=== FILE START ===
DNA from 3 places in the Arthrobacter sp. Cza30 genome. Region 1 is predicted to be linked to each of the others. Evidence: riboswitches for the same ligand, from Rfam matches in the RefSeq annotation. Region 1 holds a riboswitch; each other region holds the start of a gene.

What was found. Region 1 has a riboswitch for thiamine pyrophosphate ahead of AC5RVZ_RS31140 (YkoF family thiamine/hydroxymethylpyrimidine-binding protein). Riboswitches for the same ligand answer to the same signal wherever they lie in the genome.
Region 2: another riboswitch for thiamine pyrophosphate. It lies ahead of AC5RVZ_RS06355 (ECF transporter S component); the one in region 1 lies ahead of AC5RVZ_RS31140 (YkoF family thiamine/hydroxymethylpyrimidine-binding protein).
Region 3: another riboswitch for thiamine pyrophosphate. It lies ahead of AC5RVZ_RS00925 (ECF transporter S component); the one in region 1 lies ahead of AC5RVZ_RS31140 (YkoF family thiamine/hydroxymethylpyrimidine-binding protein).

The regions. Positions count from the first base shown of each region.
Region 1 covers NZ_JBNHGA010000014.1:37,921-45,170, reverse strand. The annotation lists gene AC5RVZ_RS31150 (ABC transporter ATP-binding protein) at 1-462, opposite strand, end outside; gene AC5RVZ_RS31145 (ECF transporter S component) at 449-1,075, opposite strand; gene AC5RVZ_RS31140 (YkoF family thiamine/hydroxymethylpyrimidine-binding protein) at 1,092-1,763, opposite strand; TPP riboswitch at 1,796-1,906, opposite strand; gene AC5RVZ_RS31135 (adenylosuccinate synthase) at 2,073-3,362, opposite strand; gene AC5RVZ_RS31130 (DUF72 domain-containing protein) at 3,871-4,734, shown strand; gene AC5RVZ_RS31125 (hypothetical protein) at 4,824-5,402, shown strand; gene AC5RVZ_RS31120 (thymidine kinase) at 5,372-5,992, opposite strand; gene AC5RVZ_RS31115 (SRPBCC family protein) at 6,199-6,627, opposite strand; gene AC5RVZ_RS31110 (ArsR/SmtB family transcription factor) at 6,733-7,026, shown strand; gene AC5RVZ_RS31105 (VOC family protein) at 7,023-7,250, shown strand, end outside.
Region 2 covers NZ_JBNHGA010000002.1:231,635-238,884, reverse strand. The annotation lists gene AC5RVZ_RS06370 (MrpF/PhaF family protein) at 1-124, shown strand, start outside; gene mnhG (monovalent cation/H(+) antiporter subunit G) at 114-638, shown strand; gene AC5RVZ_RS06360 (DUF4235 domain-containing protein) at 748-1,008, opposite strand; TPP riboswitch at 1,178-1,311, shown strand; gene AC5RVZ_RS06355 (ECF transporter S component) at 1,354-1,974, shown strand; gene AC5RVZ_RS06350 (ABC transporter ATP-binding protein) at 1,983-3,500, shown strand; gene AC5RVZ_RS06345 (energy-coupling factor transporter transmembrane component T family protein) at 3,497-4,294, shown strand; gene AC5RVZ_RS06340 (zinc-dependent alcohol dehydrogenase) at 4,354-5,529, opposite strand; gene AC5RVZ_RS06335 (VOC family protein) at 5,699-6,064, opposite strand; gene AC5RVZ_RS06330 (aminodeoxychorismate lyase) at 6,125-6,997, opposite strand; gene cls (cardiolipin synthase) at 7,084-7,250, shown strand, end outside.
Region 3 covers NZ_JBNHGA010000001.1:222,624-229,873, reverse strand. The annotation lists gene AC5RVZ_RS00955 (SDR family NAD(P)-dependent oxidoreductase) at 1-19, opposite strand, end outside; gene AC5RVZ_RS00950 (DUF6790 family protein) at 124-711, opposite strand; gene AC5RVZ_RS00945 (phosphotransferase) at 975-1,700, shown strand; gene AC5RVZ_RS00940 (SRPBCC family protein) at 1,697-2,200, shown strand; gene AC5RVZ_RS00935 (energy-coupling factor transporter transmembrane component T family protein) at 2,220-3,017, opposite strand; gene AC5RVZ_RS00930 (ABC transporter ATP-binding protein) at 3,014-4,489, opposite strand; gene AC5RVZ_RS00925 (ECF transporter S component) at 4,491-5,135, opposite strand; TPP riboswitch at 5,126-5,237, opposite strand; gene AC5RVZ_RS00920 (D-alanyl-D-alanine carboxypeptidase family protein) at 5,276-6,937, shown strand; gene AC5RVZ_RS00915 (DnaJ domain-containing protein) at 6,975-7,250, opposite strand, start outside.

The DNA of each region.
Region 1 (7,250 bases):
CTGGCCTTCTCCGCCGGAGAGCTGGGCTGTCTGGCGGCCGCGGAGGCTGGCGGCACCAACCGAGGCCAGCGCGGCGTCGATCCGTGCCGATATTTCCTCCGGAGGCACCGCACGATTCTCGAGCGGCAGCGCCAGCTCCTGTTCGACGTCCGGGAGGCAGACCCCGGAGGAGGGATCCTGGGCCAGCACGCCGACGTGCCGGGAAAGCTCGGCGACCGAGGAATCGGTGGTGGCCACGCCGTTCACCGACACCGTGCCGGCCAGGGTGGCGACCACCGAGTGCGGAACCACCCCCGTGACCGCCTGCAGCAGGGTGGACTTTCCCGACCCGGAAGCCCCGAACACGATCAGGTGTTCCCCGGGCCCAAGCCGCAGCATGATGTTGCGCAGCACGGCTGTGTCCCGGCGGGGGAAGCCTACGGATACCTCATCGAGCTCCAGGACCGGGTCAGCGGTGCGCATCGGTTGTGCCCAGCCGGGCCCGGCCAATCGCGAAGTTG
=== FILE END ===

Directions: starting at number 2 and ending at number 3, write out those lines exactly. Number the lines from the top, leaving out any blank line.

What was found. Region 1 has a riboswitch for thiamine pyrophosphate ahead of AC5RVZ_RS31140 (YkoF family thiamine/hydroxymethylpyrimidine-binding protein). Riboswitches for the same ligand answer to the same signal wherever they lie in the genome.
Region 2: another riboswitch for thiamine pyrophosphate. It lies ahead of AC5RVZ_RS06355 (ECF transporter S component); the one in region 1 lies ahead of AC5RVZ_RS31140 (YkoF family thiamine/hydroxymethylpyrimidine-binding protein).